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THE week that Gary Glitter was released from prison after serving around half of his sentence for child sex crimes has raised the general question; are some crimes just too awful to ever allow the perpetrator to be released?

The prison system- developed by the Victorians- is based broadly on three basics principles. It is there to punish criminals, to keep members of the public safe from them, and to rehabilitate them.

But are some people simply beyond rehabilitation?

Glitter had already been convicted twice previously for child sex crimes before his most recent stint at a prison in the UK. Does that suggest that mindset of someone who has been reformed and is safe to be among the general public, or the pattern of someone who will offend again?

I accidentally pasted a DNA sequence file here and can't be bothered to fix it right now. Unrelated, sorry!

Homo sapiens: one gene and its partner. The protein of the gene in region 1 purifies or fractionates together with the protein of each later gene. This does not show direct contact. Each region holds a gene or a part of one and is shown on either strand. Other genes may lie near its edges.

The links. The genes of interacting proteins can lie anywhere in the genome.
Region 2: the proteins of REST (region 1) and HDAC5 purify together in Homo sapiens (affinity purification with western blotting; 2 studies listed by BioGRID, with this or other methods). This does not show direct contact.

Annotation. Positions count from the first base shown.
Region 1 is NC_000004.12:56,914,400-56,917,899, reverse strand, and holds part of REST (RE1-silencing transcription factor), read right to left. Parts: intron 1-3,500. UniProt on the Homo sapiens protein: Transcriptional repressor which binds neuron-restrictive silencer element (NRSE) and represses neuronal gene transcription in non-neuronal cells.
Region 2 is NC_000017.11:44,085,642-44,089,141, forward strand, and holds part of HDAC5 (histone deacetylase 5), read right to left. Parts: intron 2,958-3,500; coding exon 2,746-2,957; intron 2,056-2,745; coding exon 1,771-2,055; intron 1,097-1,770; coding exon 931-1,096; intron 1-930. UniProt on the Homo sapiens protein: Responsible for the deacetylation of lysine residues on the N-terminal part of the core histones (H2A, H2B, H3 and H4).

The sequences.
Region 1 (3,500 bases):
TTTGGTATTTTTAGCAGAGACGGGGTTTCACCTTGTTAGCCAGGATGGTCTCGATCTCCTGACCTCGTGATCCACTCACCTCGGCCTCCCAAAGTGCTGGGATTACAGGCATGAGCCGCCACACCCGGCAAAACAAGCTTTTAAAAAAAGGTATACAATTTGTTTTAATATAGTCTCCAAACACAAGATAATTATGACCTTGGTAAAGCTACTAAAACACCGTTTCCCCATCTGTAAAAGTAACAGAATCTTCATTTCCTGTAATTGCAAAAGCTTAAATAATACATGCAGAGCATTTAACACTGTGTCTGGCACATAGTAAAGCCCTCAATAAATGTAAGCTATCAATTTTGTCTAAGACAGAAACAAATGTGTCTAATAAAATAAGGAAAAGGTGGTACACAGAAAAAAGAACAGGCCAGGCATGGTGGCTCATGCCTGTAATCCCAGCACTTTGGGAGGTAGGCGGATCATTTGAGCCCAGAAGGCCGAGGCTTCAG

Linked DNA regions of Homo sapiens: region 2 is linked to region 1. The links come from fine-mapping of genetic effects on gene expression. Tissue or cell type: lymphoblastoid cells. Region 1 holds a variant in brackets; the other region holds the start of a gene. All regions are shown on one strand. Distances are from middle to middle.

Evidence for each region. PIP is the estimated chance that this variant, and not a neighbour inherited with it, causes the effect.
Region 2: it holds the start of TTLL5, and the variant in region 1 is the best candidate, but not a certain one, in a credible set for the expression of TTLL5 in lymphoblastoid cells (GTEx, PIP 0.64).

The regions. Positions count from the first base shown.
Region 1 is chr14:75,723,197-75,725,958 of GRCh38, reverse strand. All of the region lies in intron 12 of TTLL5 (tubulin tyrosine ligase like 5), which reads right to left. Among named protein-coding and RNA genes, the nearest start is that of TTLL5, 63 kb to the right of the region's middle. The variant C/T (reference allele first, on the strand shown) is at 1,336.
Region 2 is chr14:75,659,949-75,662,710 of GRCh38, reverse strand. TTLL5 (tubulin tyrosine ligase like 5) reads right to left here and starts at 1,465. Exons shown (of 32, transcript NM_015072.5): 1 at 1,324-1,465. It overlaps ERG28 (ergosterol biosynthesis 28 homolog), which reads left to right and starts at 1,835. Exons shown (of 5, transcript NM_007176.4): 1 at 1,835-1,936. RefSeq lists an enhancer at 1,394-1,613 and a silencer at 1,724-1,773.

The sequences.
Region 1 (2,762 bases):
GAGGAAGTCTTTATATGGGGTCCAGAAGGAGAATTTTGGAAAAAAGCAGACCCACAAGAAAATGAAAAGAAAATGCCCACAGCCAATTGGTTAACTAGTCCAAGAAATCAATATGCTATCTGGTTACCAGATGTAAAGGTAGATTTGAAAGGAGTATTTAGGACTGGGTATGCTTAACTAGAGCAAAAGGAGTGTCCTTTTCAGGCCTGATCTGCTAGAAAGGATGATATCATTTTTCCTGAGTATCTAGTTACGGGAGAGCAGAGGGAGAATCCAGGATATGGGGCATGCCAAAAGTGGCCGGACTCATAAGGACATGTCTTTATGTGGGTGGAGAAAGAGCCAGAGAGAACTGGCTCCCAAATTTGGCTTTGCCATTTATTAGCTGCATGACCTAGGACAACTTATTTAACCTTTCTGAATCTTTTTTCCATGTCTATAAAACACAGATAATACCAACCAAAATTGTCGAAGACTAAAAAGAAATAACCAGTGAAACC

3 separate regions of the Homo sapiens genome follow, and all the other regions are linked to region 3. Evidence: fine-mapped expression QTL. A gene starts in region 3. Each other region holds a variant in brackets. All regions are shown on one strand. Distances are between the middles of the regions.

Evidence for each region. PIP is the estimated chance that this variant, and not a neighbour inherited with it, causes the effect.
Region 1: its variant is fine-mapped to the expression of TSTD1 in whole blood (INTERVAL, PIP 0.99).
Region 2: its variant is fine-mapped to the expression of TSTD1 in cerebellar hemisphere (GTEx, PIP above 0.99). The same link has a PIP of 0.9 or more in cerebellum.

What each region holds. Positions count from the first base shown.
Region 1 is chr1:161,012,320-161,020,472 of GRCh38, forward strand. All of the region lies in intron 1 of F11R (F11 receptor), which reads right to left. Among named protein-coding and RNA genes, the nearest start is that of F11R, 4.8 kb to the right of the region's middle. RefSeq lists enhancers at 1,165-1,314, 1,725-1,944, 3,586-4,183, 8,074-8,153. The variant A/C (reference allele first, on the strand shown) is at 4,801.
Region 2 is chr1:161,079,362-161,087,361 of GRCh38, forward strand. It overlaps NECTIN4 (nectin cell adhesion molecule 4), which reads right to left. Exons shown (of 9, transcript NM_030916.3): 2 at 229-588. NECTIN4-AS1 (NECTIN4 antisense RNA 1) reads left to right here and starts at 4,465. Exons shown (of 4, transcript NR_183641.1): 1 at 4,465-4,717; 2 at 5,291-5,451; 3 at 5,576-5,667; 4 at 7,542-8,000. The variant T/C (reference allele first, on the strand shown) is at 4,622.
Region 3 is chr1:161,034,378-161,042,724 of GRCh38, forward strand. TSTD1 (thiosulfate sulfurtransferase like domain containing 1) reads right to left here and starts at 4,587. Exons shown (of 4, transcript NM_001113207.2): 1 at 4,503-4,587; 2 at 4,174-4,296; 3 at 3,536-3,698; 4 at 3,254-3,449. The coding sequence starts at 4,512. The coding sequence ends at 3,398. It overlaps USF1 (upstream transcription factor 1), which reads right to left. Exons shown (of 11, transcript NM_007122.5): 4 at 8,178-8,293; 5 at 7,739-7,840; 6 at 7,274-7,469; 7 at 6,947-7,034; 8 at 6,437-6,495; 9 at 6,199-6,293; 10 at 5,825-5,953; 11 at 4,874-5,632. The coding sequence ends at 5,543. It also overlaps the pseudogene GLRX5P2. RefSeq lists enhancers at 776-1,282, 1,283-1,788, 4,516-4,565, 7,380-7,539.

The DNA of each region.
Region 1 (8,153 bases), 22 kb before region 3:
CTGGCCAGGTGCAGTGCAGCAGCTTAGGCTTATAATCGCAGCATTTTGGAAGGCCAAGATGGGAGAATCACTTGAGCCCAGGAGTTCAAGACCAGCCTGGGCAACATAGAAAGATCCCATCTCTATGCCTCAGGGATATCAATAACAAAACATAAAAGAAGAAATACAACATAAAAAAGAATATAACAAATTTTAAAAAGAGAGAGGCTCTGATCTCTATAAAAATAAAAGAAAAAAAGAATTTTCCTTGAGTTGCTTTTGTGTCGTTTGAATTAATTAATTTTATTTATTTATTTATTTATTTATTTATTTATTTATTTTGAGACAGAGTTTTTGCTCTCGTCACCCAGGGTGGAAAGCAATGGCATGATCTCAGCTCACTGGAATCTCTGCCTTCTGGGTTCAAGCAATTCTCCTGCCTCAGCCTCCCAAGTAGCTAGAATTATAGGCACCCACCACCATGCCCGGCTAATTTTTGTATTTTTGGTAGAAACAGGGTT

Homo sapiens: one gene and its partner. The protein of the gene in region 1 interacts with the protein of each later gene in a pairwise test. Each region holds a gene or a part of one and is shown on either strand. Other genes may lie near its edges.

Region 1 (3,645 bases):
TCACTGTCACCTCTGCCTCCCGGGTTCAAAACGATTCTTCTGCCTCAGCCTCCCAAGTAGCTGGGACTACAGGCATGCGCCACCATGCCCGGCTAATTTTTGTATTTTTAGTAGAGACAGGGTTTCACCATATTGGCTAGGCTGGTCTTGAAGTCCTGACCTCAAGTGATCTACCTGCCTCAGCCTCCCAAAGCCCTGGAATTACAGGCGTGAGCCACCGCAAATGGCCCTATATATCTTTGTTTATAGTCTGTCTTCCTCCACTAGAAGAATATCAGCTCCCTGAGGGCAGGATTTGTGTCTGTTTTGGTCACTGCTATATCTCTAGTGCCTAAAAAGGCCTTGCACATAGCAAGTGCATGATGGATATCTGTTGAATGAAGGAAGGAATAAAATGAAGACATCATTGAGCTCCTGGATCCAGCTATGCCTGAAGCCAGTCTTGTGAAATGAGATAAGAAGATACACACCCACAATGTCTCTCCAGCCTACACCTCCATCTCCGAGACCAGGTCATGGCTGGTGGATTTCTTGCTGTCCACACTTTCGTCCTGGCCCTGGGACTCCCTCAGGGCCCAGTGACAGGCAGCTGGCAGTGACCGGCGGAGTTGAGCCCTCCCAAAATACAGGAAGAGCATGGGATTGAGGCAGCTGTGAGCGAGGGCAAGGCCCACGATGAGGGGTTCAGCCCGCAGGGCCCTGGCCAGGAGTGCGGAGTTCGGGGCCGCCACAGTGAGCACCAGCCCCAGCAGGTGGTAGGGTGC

Beyond the danger to the public that some convicts pose, there is the cost involved in then keeping them safe once they are outside of prison. In Glitter’s case, there was a disturbance outside his bail hostel a day after he was released.

Taxpayer money will now need to be used to protect Glitter from the general public, not the other way around should there be any threats to his safety. This hardly seem to serve as either vengeance to his victims or as any form of common sense, particularly at a time when the UK is going through a cost of living crisis.

Of course, keeping him in prison is expensive too. But at least that way, the disgraced pop star’s victims could have slept a little sounder.

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